Biomedical Big Data: New Models of Control Over Access, Use and Governance

J Bioeth Inq. 2017 Dec;14(4):501-513. doi: 10.1007/s11673-017-9809-6. Epub 2017 Oct 5.


Empirical evidence suggests that while people hold the capacity to control their data in high regard, they increasingly experience a loss of control over their data in the online world. The capacity to exert control over the generation and flow of personal information is a fundamental premise to important values such as autonomy, privacy, and trust. In healthcare and clinical research this capacity is generally achieved indirectly, by agreeing to specific conditions of informational exposure. Such conditions can be openly stated in informed consent documents or be implicit in the norms of confidentiality that govern the relationships of patients and healthcare professionals. However, with medicine becoming a data-intense enterprise, informed consent and medical confidentiality, as mechanisms of control, are put under pressure. In this paper we explore emerging models of informational control in data-intense healthcare and clinical research, which can compensate for the limitations of currently available instruments. More specifically, we discuss three approaches that hold promise in increasing individual control: the emergence of data portability rights as means to control data access, new mechanisms of informed consent as tools to control data use, and finally, new participatory governance schemes that allow individuals to control their data through direct involvement in data governance. We conclude by suggesting that, despite the impression that biomedical big data diminish individual control, the synergistic effect of new data management models can in fact improve it.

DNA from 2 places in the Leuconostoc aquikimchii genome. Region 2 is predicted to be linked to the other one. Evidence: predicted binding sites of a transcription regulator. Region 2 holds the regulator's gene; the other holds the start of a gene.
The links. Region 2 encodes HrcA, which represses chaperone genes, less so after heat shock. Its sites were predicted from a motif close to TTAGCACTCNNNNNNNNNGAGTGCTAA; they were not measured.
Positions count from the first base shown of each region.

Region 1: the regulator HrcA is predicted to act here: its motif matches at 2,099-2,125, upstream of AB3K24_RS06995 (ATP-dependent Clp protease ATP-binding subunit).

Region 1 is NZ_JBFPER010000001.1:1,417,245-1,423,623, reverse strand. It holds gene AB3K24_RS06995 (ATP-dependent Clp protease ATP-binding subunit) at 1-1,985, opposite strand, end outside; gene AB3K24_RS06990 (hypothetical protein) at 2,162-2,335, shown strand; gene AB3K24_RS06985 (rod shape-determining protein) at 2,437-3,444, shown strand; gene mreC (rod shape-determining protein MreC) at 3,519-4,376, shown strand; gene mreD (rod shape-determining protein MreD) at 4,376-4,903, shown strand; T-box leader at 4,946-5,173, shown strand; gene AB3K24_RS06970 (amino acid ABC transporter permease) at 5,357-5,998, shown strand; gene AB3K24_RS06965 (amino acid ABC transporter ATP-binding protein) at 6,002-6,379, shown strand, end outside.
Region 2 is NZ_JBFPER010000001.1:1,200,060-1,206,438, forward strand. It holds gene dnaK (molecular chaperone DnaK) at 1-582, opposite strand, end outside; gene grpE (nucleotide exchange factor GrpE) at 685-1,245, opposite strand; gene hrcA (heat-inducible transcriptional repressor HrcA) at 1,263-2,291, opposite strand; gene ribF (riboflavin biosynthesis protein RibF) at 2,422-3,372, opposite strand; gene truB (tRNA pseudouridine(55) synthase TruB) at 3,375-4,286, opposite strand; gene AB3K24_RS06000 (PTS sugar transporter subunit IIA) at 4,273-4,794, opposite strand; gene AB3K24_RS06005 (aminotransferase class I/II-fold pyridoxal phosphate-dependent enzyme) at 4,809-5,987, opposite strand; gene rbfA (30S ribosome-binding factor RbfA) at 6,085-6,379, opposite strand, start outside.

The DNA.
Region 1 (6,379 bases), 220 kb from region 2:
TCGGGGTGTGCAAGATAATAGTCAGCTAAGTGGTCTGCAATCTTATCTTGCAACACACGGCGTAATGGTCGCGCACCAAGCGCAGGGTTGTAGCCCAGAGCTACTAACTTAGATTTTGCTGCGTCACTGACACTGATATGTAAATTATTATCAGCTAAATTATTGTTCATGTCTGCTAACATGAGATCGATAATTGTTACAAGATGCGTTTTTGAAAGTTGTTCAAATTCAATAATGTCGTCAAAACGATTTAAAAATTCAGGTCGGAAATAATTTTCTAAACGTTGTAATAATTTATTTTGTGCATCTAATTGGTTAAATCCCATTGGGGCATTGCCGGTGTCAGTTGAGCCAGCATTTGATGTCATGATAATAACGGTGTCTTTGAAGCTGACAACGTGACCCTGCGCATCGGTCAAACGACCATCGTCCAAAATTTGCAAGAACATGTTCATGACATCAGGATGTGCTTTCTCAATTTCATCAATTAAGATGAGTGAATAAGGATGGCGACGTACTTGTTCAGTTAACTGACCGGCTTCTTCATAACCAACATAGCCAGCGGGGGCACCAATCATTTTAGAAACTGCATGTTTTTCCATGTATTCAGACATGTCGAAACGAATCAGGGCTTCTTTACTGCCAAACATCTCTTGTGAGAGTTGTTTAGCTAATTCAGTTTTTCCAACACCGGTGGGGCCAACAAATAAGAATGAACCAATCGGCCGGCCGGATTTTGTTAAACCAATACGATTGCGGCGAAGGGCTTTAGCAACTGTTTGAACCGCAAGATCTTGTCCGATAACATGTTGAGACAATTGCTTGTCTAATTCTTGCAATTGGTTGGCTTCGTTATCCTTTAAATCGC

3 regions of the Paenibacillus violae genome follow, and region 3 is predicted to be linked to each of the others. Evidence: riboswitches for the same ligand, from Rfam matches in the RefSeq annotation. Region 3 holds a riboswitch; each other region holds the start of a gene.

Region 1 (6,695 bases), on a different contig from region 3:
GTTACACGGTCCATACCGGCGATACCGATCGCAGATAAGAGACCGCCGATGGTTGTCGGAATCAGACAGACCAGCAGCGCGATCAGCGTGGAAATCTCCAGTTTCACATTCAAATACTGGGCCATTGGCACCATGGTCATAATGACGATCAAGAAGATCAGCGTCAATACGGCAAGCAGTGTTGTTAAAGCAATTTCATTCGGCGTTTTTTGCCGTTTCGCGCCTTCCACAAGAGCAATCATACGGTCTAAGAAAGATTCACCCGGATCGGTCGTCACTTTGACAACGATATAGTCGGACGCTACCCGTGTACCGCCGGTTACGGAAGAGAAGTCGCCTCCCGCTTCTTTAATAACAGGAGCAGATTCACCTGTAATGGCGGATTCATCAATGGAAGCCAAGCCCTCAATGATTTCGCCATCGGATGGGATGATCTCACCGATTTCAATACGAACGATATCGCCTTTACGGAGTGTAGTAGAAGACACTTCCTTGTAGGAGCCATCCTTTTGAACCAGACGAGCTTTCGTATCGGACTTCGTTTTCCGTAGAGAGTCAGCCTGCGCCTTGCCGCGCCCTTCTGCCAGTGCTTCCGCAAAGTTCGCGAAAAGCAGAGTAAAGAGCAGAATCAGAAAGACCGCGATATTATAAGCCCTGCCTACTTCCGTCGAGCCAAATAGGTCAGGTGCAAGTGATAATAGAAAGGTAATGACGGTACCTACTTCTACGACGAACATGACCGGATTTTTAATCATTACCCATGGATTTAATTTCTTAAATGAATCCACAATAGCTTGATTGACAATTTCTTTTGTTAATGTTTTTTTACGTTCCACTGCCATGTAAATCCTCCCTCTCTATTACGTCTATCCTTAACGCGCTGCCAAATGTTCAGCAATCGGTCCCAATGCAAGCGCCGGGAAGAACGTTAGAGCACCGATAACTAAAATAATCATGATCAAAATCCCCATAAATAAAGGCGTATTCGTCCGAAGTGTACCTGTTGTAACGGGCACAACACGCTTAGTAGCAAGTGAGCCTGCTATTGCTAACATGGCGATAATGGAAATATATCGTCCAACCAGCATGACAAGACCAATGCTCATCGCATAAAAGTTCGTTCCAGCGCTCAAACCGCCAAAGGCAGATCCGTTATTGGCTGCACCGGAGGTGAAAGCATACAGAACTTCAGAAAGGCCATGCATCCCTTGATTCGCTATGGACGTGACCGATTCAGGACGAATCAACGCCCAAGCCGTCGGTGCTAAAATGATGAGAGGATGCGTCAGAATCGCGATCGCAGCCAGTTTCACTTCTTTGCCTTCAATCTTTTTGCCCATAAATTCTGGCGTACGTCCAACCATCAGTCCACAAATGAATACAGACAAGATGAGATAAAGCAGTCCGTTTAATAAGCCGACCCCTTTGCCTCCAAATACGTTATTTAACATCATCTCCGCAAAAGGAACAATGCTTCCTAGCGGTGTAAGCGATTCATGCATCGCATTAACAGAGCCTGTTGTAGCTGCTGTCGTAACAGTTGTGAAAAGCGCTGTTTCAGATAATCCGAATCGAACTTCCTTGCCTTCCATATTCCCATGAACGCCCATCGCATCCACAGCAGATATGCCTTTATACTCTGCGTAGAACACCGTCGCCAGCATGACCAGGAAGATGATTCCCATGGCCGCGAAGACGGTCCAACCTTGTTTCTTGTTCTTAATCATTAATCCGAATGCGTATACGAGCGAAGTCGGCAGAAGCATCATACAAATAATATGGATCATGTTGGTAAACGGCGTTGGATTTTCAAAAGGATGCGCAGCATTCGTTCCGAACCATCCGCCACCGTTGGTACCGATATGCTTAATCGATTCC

Keywords: Big Data; Control; Ethics; Governance; Informed consent; Privacy.

MeSH terms

  • Biomedical Research*
  • Confidentiality*
  • Datasets as Topic / legislation & jurisprudence*
  • Ethics, Research
  • Government
  • Health Information Management*
  • Humans
  • Informed Consent*
  • Patient Participation
  • Personal Autonomy*
  • Privacy
  • Social Control, Formal*
  • Trust